Chained To The Prison Gates: A new perspective on protests by campaigners Pauline Campbell and Violet Van der Elst
Two women who campaigned tirelessly for penal reform after enduring personal tragedy are the subject of an enlightening new report published by the Howard League for Penal Reform.
The study offers a new perspective on protests by Pauline Campbell and Violet Van der Elst – two women, divided by decades, who demonstrated outside prisons to raise awareness of injustice within the penal system.
Chained To The Prison Gates, written by Laura Topham, reveals how the women’s demonstrations attracted national media attention but came at huge personal cost, leading to criminal proceedings, illness, misery and financial ruin.
Drawing on interviews with politicians, criminologists and leading penal reformers, the report also analyses the two campaigns in detail, exploring their use of direct action and assessing their impact and effectiveness.
Pauline Campbell, a retired health lecturer from Cheshire who became a Howard League trustee, began campaigning for better conditions in women’s prisons after the death of her daughter Sarah in Styal prison in 2003. Sarah was the fourth of six women to die from self-inflicted injuries in Styal within twelve months.
When Pauline kept a vigil outside Styal in January 2004 to mark the first anniversary of Sarah’s death, it was the beginning of a long series of protests. Whenever a female prisoner died, she would demonstrate outside the prison and block vans bringing in inmates to make the point that it was not a safe place for women.
The rate of self-inflicted deaths in women’s prisons was so high in 2004 that Pauline made six protests in the first six weeks alone. Within four years, she had held 28 protests, had been arrested 15 times and charged on five occasions but never convicted.
The campaign came at a cost of her wellbeing. She barely slept, stopped eating properly, abandoned housework and ran out of money.
Pauline took her own life in May 2008. Her body was discovered near her daughter’s grave.
Violet Van der Elst, a self-made millionaire from Surrey who developed and manufactured face creams, decided to dedicate her life to the abolition of capital punishment following the death of her husband in 1934. Her protests continued into the 1940s and 1950s.
Violet’s first demonstration was in March 1935 outside Pentonville prison on the morning of the execution of Charles Malcolm Lake, who had been convicted of murder. She employed 60 men to march past the prison wearing sandwich-boards bearing the slogans ‘Stop capital punishment’ and ‘Mercy is not weakness’. She also hired a 25-strong brass band to play hymns.
Violet protested outside prisons whenever an execution occurred inside. At some demonstrations, she even hired aeroplanes to fly over prisons, trailing banners and dropping leaflets. She was frequently arrested and charged with obstruction or breach of the peace.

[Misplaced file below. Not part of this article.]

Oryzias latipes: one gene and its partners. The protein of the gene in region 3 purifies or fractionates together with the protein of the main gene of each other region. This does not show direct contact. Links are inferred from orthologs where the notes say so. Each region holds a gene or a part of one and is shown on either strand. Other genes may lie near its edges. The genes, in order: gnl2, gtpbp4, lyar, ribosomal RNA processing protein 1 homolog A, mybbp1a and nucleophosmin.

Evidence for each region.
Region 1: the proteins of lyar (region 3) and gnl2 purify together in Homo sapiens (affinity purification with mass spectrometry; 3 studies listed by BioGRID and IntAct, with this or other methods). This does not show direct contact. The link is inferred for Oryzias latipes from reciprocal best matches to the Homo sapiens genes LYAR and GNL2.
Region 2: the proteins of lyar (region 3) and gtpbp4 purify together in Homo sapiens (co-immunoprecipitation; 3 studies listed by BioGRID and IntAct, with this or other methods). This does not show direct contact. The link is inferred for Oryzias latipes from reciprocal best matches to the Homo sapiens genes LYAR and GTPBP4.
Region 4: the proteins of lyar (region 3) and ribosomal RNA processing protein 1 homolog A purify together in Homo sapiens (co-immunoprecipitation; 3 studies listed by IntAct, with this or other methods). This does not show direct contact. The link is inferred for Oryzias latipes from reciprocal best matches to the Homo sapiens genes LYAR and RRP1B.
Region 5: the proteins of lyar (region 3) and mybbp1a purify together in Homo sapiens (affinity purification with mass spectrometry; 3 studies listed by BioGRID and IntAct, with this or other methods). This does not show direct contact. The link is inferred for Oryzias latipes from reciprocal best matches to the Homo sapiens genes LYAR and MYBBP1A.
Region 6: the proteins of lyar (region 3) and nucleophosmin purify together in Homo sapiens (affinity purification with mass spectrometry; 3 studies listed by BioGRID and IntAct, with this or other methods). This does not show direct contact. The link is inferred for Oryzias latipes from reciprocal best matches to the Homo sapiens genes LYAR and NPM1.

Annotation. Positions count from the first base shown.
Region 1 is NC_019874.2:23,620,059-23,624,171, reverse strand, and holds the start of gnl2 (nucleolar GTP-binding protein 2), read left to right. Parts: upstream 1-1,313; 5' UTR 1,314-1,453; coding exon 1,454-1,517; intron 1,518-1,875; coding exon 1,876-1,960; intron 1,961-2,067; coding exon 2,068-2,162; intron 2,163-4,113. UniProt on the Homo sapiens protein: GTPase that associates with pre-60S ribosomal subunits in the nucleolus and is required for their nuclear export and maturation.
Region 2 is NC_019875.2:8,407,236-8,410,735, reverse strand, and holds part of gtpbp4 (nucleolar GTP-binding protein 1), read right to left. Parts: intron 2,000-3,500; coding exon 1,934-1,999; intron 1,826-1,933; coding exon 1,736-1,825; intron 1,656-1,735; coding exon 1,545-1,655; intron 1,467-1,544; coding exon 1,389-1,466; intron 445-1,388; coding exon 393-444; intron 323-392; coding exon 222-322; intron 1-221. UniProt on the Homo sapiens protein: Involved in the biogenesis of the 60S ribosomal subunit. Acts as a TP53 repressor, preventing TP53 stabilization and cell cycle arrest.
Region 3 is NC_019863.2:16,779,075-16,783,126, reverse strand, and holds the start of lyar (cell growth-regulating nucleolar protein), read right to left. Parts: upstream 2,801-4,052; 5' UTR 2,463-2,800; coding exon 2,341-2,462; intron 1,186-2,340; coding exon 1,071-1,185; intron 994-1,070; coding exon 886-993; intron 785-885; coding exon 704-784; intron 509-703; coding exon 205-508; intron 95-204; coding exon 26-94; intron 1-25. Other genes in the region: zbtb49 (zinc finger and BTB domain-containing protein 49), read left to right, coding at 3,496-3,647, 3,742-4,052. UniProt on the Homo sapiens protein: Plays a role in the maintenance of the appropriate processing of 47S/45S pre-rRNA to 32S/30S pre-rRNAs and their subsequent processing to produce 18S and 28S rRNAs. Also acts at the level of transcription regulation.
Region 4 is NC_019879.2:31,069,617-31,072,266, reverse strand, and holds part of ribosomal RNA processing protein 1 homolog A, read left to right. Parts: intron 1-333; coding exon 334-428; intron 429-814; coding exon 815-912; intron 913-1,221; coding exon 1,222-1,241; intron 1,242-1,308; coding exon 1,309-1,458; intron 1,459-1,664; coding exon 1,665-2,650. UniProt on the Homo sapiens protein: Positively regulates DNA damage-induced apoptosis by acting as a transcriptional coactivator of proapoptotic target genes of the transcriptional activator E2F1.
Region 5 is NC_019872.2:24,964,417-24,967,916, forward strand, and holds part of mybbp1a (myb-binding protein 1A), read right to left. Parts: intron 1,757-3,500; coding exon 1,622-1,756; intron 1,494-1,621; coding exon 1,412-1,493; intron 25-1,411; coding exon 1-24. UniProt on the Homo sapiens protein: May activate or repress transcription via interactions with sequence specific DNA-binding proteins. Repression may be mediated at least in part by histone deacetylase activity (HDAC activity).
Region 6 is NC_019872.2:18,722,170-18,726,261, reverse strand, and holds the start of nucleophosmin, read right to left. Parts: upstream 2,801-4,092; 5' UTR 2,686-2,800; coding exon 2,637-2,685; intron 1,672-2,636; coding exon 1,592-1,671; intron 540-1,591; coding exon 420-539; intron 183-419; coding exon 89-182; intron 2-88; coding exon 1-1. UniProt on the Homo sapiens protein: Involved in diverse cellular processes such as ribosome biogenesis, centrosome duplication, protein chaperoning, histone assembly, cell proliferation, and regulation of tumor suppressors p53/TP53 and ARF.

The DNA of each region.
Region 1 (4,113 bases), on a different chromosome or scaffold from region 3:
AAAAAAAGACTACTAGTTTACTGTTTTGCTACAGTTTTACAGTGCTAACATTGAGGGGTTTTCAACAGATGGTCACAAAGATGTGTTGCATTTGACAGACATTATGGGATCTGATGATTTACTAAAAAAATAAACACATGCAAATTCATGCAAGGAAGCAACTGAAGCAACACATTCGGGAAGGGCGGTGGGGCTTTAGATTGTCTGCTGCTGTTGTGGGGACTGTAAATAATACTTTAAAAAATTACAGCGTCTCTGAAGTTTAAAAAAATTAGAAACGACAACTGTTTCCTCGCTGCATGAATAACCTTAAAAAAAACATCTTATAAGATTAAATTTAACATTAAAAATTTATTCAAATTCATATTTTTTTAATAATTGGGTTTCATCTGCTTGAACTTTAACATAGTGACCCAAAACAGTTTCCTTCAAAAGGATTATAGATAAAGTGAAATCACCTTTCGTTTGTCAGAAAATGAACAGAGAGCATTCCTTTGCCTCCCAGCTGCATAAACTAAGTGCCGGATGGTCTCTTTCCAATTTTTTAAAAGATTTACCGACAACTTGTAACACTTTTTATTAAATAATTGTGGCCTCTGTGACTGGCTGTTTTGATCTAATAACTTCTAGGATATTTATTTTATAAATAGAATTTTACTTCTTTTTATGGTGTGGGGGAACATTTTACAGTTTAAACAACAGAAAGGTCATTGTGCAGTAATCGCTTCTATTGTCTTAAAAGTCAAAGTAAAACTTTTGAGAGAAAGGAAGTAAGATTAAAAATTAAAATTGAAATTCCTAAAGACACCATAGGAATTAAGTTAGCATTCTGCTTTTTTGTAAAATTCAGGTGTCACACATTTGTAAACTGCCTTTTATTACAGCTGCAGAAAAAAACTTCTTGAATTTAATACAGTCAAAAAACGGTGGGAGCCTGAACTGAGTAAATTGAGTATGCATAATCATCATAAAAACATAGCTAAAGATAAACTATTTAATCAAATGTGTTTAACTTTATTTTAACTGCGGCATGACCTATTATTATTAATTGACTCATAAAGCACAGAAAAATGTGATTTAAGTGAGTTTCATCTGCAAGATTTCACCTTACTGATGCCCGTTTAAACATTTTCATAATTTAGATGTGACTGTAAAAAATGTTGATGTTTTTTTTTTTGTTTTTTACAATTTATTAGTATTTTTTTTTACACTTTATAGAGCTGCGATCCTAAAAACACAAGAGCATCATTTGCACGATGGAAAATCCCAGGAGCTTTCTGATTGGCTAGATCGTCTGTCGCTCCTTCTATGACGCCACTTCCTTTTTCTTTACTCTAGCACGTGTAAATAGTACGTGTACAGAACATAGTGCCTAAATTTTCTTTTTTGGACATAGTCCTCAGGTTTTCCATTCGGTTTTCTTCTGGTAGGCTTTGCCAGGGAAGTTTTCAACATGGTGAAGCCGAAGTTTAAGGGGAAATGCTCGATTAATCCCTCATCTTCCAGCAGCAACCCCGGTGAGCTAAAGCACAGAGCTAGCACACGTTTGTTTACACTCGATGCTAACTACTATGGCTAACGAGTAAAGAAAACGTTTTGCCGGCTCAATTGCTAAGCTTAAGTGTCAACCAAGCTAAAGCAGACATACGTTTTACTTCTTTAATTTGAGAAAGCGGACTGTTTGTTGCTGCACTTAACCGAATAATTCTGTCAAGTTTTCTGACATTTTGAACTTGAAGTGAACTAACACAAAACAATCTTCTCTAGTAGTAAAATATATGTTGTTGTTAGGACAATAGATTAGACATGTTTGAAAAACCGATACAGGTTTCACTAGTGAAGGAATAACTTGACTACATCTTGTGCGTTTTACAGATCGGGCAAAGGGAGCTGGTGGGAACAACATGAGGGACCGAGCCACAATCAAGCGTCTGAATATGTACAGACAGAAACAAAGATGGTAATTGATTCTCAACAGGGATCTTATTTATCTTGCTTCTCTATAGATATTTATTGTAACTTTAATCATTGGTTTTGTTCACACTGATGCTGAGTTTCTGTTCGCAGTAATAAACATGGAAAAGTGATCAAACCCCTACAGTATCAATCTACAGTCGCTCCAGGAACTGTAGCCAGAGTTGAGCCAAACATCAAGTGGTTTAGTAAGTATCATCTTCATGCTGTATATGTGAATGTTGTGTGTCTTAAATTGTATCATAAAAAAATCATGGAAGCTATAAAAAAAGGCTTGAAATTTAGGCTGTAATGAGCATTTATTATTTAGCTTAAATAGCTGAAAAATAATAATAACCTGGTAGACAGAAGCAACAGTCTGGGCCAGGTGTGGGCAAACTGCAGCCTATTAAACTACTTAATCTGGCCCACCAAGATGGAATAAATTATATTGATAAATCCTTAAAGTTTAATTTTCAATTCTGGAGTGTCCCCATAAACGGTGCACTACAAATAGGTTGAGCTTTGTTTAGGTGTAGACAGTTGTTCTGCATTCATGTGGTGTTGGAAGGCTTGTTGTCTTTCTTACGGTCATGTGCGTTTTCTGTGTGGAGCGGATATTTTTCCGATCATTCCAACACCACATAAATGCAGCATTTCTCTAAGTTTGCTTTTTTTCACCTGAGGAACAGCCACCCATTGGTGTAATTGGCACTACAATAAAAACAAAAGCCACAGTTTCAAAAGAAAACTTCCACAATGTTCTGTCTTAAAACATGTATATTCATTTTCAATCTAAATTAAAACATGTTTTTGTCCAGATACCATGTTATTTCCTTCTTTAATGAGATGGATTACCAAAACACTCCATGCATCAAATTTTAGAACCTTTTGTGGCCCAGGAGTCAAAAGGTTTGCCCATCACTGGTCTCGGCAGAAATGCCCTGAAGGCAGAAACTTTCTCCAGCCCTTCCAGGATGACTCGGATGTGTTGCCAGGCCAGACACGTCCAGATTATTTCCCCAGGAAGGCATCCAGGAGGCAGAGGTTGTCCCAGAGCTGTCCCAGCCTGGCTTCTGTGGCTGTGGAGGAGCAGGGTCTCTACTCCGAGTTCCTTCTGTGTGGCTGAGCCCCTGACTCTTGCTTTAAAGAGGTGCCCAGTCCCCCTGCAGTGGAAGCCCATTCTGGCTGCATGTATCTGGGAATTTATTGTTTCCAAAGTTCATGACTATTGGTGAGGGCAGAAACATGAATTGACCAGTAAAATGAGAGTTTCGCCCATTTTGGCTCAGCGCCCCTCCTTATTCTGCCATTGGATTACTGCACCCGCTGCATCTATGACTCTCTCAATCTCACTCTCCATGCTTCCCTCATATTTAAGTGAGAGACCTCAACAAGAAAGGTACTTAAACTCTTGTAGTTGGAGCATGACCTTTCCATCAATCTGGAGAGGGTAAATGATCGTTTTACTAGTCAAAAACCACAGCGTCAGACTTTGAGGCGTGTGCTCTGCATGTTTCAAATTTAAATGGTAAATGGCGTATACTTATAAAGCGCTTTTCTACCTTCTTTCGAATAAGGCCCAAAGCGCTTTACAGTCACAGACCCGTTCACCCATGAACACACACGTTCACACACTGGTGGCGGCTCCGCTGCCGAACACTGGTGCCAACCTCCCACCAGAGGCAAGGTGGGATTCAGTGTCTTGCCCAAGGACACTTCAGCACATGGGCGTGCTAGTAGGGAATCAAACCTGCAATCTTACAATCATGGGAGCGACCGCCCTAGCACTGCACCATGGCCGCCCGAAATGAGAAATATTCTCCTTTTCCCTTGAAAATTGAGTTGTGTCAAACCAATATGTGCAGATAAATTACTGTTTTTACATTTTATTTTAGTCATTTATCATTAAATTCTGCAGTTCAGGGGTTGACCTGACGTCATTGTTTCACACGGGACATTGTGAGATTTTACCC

She retired from campaigning in the late 1950s, by then in her late seventies, due to illness and old age. She had spent most of her fortune on the campaign.
The report highlights the power of direct action to generate press coverage, while comparing the effectiveness of the two campaigns. It argues that Pauline Campbell’s campaign was empowered by being ‘based on a tangible event’ and ‘there being a concrete indication of a problem’. In contrast, Violet Van der Elst’s campaign was at odds with the national mood and ‘weakened by the absence of recent change on which to build her case’.
Laura Topham is to appear on the Radio 4 programme Woman’s Hour today (6 November 2013) to talk about the report.
Laura Topham said: “This research shows for the first time what these two incredible women achieved – and that one person really can make a difference.
“At a time when many people feel politically powerless it is remarkable to discover that government ministers were so affected by the direct action of Pauline Campbell and that it ultimately changed government policy.
“It is also important that female campaigners such as Violet Van der Elst are not forgotten by history, particularly when that lapse is due to their gender.
“Van der Elst was ridiculed and rejected by male dominated policy communities in the 1930s and I am pleased to be able to rightfully record her remarkable campaign."
Frances Crook, Chief Executive of the Howard League for Penal Reform, said: “From Elizabeth Fry’s time to the present day, there has been a long tradition of strong female campaigners standing up for justice and civil rights. Laura’s research offers a new insight into the lives of two extraordinary women.
“Around 4,000 women are still in prison on any given day in England and Wales, the vast majority of whom are incarcerated for non-violent offences.
“This report serves as a reminder that, despite inspirational campaigning by activists such as Pauline Campbell and Violet Van der Elst, there is still much work to be done to achieve a fair and effective justice system.”